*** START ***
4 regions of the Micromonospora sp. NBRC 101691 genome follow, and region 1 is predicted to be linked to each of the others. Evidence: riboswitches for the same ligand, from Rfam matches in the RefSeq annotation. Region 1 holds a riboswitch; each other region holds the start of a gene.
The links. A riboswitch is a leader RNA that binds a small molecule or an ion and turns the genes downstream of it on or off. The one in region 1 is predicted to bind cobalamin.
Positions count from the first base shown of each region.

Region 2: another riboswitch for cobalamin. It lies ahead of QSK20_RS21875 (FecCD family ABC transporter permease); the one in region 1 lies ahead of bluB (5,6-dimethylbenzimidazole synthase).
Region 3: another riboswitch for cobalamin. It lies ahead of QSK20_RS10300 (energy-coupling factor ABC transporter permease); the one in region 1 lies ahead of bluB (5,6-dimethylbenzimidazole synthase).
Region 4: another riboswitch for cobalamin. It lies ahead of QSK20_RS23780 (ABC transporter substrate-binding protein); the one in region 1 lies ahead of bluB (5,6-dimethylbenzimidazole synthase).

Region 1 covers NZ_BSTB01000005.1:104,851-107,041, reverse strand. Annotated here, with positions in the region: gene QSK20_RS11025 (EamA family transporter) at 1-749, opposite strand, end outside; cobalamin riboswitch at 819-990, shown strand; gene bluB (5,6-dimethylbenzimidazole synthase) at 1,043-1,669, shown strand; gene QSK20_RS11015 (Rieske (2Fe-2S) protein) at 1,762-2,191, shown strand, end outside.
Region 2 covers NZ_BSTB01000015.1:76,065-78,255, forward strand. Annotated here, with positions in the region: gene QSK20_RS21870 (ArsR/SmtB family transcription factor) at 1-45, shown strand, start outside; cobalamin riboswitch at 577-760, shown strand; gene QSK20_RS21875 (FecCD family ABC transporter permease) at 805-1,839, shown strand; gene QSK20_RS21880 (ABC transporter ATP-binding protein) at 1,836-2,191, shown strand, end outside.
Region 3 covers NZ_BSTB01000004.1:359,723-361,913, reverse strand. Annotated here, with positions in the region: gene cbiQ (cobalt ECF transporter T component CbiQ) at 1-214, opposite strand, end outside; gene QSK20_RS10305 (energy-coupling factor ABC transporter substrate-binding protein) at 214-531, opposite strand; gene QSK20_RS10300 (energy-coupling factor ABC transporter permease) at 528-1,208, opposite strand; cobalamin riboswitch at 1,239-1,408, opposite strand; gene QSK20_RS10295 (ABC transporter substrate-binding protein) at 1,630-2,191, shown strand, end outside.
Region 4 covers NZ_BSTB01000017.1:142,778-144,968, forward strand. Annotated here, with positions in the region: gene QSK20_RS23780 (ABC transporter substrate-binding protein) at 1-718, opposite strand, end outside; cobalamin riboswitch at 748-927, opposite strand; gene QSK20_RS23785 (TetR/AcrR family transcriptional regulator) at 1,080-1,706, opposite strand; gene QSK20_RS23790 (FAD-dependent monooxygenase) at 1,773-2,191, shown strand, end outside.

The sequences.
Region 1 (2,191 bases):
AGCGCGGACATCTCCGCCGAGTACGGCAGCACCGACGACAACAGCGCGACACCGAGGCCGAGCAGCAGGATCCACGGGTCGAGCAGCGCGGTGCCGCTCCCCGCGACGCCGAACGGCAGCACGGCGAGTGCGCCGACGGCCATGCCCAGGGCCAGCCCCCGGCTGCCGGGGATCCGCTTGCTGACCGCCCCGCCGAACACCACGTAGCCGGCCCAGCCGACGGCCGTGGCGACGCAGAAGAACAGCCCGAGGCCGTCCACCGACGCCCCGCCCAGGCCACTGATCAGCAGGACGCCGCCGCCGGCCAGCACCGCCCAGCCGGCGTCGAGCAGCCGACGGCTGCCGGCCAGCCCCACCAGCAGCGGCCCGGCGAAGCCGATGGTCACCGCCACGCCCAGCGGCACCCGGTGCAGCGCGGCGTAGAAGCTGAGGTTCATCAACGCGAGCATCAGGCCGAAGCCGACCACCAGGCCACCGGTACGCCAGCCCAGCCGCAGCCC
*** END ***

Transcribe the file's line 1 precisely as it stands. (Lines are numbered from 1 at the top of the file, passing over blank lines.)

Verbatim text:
4 regions of the Micromonospora sp. NBRC 101691 genome follow, and region 1 is predicted to be linked to each of the others. Evidence: riboswitches for the same ligand, from Rfam matches in the RefSeq annotation. Region 1 holds a riboswitch; each other region holds the start of a gene.